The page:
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At St. Edmond, Carmody offers crisis advice

Annual readiness event prepares school staff to think about reactions before they are needed

August 15, 2013
By PETER KASPARI, pkaspari@messengernews.net , Messenger News

As school employees prepare to begin the upcoming year, many are going over their institution's safety policies.

At St. Edmond, staff heard a presentation by Fort Dodge Police Chief Tim Carmody on Wednesday; he talked about the roles of law enforcement, emergency services and school employees during a crisis.

"Who is responsible for school safety?" Carmody asked school staff gathered in the auditorium. "Everybody is responsible for school safety."

There are four components of school safety: mitigation and prevention, preparedness, response and recovery, he said. There are also four possible emergency responses that would require attention: lockouts, lockdowns, evacuations and shelters.

A lockout is a response to an emergency situation outside the school building; a lockdown is a response to a threat inside.

Schools like St. Edmond, Carmody said, need plans for each type of response, not just for a situation such as a shooter inside the building.

In the event the school needs to evacuate, Carmody said the school should have a pre-determined plan for what to do and where to go.

"It's not just about getting away," he said. "You need to have a plan in place. Create a plan and apply it properly. Just leaving is not always the best idea."

Without a plan in place, Carmody said different groups might wander off in different directions, which would cause another situation in which people can't be found.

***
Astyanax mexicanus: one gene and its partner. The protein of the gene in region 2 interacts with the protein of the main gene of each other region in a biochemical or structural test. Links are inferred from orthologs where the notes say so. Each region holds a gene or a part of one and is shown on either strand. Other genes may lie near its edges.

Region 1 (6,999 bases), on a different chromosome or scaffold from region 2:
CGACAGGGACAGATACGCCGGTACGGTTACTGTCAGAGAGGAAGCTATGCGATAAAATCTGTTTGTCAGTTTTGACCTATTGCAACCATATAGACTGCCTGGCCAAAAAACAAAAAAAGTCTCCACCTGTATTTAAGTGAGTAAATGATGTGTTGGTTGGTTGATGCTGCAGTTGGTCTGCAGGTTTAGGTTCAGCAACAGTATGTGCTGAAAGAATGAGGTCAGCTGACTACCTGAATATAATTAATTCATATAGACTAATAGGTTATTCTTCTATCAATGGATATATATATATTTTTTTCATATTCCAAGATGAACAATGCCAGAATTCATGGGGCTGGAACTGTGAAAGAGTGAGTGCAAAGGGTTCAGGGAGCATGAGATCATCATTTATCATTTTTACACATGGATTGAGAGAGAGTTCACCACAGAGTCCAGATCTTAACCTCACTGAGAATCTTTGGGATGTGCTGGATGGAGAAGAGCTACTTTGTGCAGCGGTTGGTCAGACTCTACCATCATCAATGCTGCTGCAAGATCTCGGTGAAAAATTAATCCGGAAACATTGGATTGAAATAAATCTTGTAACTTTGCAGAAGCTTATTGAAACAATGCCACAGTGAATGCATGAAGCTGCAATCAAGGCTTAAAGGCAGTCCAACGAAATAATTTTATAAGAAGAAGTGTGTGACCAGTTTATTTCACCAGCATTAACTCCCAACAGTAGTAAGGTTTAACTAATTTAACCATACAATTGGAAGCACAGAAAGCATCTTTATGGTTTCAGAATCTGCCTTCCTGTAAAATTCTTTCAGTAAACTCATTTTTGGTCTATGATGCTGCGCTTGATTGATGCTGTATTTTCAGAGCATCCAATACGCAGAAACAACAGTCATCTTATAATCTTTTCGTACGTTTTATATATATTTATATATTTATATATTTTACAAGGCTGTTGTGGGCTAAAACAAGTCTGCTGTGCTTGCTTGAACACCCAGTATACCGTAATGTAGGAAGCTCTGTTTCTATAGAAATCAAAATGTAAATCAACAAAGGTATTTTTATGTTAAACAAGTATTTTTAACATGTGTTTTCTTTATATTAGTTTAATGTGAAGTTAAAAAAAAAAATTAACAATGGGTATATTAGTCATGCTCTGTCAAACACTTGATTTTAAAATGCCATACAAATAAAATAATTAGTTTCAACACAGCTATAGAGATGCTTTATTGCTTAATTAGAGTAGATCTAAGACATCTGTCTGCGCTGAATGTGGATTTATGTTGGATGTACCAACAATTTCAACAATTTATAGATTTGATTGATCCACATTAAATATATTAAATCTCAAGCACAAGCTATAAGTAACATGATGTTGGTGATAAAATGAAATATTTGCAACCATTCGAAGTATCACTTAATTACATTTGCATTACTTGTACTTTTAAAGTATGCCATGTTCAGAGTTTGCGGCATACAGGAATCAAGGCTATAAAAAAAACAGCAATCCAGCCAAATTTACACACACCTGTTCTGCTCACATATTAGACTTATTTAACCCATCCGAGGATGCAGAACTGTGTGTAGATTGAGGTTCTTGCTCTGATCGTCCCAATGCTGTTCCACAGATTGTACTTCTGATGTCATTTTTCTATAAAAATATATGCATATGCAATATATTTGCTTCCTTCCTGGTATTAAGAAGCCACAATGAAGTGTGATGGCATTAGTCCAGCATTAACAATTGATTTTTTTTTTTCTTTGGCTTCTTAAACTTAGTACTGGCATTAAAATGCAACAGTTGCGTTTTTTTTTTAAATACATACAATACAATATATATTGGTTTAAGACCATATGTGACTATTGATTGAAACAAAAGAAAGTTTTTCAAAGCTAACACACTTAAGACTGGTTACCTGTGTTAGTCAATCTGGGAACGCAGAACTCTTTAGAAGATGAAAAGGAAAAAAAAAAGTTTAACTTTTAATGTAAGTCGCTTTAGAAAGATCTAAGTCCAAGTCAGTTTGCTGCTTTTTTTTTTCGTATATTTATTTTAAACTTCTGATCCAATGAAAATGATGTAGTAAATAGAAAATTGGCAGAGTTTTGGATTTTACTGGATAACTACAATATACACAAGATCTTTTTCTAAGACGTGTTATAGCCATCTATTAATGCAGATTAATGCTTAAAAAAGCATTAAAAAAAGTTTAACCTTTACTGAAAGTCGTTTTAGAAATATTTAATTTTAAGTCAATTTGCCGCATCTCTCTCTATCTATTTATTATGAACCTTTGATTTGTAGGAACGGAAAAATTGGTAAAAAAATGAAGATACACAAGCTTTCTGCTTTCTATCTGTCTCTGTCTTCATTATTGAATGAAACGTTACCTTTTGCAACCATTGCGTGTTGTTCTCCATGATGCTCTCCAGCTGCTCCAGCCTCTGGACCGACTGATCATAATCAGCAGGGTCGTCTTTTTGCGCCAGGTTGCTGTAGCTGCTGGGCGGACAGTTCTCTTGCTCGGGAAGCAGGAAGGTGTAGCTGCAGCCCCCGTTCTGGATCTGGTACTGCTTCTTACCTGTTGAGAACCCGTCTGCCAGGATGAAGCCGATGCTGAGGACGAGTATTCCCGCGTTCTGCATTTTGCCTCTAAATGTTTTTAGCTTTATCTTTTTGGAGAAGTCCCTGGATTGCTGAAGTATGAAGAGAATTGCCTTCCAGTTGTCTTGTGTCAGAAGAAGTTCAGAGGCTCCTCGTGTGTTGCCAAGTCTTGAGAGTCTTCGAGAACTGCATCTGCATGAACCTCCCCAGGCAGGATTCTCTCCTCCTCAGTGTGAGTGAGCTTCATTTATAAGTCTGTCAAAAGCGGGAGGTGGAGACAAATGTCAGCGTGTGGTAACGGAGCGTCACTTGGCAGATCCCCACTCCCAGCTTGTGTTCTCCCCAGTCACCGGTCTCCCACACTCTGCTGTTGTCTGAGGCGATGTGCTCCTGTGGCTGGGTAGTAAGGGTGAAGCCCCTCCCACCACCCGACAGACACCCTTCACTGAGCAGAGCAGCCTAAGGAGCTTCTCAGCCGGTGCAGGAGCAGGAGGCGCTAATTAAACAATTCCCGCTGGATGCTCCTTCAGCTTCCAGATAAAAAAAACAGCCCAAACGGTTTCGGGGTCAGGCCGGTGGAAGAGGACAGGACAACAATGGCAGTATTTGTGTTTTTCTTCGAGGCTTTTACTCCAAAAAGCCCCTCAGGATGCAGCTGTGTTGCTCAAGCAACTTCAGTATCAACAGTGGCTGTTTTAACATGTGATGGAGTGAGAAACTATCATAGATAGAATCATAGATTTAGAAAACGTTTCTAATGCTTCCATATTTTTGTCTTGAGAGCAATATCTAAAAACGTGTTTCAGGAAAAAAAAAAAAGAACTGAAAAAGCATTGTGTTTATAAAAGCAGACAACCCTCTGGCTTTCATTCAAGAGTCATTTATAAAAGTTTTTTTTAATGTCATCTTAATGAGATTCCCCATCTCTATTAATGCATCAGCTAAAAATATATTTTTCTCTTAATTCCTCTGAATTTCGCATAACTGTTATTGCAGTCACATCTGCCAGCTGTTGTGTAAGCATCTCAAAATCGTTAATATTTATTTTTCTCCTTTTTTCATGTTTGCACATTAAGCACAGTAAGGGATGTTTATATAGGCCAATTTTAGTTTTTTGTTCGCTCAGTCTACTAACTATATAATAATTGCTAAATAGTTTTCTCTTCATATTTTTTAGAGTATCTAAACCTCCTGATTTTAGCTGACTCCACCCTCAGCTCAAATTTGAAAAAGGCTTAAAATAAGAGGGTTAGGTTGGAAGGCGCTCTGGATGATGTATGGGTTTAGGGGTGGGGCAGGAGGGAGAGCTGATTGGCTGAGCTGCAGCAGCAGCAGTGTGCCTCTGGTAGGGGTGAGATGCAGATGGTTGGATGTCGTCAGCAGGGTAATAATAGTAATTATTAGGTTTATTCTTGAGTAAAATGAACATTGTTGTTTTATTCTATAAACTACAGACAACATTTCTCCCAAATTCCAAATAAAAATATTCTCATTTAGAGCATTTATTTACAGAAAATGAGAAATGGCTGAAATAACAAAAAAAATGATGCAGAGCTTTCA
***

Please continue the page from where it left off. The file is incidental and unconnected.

In any emergency, the chief said while the situation can be stressful, those in charge should do their best to remain calm to keep the students from panicking.

"Be that calming voice," he said.

While the information provided may have seemed frightening, Carmody said the goal was not to scare anybody.

"We're trying to mentally prepare you for what could happen," he said. "If it doesn't happen, that's great. But if it does happen, you'll know how to get that information out of that mental filing cabinet and say, 'I know how to do this.'"

Carmody said meetings such as the one Wednesday help establish the relationship between the police and local schools.

"When a crisis unfolds it's important to know how to effectively handle it," he said. "It impacts the kids, staff, parents and the city."

St. Edmond High School Principal John Howard said the meeting provided a refresher for school employees on the safety procedures.

"It's always good for staff to review our safety plans," he said.

Howard added that since Carmody began giving safety presentations two years ago, the school has made an effort to make the buildings safer.

"The staff and students are now accustomed to it," he said. "It gives us a sense of awareness and lets us know we have to be ready."

 
 

 

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